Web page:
When it comes to good corporate governance, “the power is no longer in the boardroom. It is in the smartphone”.
This was the key takeaway from a recent compliance business breakfast, hosted by LexisNexis South Africa at its Durban head office, where guest speaker, Michael Judin emphasised the influence of the digital revolution on the King IV Report on Corporate Governance.
Judin is a director of Judin Combrinck Inc and legal advisor to the American Chamber of Commerce in South Africa. He is also a member of the King Committee Task Team established for the review and rewrite of the King III Corporate Governance Report and Code known as King IV.
Judin’s presentation, which covered the journey from King I to King IV, aimed to inspire a renewed attitude toward compliance, with a departure from the traditional tick-box approach that characterised earlier editions of the code.
“Three years ago Mervin King called the committee together to announce he was going to write King IV because we were about to embark on the biggest change in the history of man. We were moving into a whole new era. The world is going to change forever…through social media,” he said.
With the digital revolution and introduction of faster, smarter consumer solutions, Judin said there was a need for a code that addressed the demands of the new generation. “We were writing King IV for the millennials. We had to understand how their minds worked. The major thing we found in our research globally was that this was a generation that did not trust and did not believe,” said Judin. “(We found that) a millennial has no regard for a tick box. They don’t care if a company has checked its boxes,” he said.
Calling for conscience
Today, in order to appeal to millennials, companies and brands have to prove that they are ethical and responsible, according to Judin.
“A millennial wants to see an outcome of good governance. They are only interested in the conscience of the company – how it (the product) is made, what it does to the community and do they care? Companies need to show transparency, authenticity, ethics, a conscience, and if they don’t, millennials just vote with their feet.”
Judin referenced actual incidents involving global brands where it became evident that the power was no longer in the boardroom, but rather with the people and the smartphone. From these incidents, he said it became clear that: “A boardroom can become powerless as it takes only seconds for something to go viral. If you ignore millennials, they will go to social media and trash you. No matter how powerful a brand is, they can trash it in seconds.”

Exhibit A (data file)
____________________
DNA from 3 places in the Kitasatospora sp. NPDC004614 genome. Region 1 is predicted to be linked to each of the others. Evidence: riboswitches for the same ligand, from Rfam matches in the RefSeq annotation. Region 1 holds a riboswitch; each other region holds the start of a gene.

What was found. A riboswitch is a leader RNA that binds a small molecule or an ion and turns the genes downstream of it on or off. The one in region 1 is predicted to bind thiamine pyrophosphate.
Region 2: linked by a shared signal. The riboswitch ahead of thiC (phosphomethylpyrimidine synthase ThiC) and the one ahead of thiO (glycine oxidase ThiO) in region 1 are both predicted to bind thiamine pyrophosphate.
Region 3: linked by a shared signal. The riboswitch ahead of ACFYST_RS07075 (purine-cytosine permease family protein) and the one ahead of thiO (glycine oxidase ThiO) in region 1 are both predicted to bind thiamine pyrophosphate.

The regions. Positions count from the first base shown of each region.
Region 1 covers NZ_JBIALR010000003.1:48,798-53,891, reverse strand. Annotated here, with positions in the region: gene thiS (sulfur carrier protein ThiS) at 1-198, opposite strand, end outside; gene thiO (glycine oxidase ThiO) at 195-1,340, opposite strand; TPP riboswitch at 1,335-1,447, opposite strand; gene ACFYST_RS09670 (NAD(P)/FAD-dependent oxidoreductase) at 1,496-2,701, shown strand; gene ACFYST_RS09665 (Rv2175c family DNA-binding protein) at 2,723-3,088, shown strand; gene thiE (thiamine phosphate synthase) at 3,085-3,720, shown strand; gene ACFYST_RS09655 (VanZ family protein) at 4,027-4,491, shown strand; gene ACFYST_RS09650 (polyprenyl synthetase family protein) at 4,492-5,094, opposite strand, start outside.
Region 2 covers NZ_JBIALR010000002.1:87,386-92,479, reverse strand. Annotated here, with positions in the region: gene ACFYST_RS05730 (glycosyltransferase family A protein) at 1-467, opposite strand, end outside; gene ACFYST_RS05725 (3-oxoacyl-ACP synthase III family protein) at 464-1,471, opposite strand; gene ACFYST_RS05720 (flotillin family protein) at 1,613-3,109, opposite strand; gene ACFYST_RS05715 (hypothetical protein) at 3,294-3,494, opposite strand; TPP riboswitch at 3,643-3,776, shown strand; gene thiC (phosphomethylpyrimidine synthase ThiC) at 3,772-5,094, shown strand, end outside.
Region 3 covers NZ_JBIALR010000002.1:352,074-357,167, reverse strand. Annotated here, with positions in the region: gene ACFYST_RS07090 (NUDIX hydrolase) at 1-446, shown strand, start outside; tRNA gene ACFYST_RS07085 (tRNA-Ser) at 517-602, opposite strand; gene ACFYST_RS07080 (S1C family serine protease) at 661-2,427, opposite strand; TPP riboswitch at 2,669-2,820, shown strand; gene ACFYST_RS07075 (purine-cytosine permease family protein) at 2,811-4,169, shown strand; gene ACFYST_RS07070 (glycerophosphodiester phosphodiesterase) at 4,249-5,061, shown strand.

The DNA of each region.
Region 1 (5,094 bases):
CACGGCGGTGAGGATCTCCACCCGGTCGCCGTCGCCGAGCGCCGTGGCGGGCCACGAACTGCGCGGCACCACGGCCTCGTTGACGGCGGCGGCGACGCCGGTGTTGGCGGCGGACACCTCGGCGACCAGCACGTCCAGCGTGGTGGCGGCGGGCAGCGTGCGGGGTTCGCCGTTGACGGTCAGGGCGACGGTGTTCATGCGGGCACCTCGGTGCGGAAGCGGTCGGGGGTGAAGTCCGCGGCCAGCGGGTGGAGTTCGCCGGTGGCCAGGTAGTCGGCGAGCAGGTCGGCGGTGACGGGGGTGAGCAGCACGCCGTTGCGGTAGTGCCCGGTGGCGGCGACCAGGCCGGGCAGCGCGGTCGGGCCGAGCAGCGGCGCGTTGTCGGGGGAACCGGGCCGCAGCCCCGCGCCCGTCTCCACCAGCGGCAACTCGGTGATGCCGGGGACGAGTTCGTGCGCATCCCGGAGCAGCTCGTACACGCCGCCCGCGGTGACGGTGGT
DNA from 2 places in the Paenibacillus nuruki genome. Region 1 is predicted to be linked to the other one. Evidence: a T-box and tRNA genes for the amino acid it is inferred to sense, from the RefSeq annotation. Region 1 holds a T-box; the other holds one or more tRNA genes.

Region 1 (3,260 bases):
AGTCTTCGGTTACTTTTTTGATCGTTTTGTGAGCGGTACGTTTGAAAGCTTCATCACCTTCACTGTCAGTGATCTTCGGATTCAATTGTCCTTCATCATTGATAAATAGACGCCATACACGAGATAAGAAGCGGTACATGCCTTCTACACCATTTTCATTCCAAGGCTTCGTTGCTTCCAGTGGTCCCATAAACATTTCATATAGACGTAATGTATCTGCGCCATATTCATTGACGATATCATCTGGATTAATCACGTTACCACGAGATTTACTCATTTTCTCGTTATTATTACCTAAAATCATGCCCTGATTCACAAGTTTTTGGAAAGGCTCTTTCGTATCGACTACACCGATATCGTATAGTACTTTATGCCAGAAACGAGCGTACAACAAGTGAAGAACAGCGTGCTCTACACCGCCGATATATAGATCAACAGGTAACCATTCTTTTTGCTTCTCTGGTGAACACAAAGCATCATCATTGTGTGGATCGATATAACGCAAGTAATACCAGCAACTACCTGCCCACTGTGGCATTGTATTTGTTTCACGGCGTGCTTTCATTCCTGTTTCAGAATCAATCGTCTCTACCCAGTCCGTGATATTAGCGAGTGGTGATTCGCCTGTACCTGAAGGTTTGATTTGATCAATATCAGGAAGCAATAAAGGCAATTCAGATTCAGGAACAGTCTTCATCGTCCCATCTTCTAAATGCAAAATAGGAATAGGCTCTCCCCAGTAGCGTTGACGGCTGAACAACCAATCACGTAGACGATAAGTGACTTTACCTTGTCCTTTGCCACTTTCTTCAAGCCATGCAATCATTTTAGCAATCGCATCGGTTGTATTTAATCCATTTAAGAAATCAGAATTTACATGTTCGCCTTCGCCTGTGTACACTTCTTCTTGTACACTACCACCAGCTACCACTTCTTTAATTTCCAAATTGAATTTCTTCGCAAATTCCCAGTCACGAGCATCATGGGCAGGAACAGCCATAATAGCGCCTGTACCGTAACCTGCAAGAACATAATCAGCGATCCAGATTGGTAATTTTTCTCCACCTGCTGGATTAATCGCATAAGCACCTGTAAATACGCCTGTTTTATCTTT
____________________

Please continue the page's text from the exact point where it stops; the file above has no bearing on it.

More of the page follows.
This global shift in corporate governance was evident in the way products are marketed today. “We saw the power of what’s happening at the Cannes Film Festival a few months ago. A decade ago, every product that that won a Grand Prix for advertising was an advert that showed a product,” he said. “This year, you struggled to know what the company was marketing because the ads focussed on the conscience of the company – what they were doing for communities and environment and how they were sensitive in what they did, because millennials are not interested in the product,” he says.
Further evidence is that boardrooms are changing with the biggest and most powerful brands changing their top management to include a chief reputation officer and chief social media officer. These individuals are expected to understand the legal framework within which social media exists.
This makes it critical to have access to expert guidance such as that contained in LexisNexis’ forthcoming work, Social Media in the Workplace authored by Rosalind Davey and Lenja Dahms-Jansen of Bowmans law firm.
Judin’s advice to compliance professionals was that it is not about just ticking about box, “It is important to become a part of the strategy of a company.”
While the King IV code promotes evidence based good corporate governance practices, a host of compliance requirements means that there’s plenty on the plates of compliance professionals. With regular legislative updates, not forgetting the financial implications of non-compliance, it is increasingly important for companies to implement a solid compliance management system throughout the organisation.
One of the tools LexisNexis South Africa has in place to put businesses back in power when it comes to compliance, is Lexis GRC, a comprehensive reputation protection solution and the governance, risk and compliance software that executive boards can rely on. With a variety of modules available, clients can customise the solution to suit their business needs and requirements.
Complementing Lexis GRC, is Lexis Assure. The solution is a pro-active compliance alert tool that informs users of any regulatory changes that could specifically put their business at risk.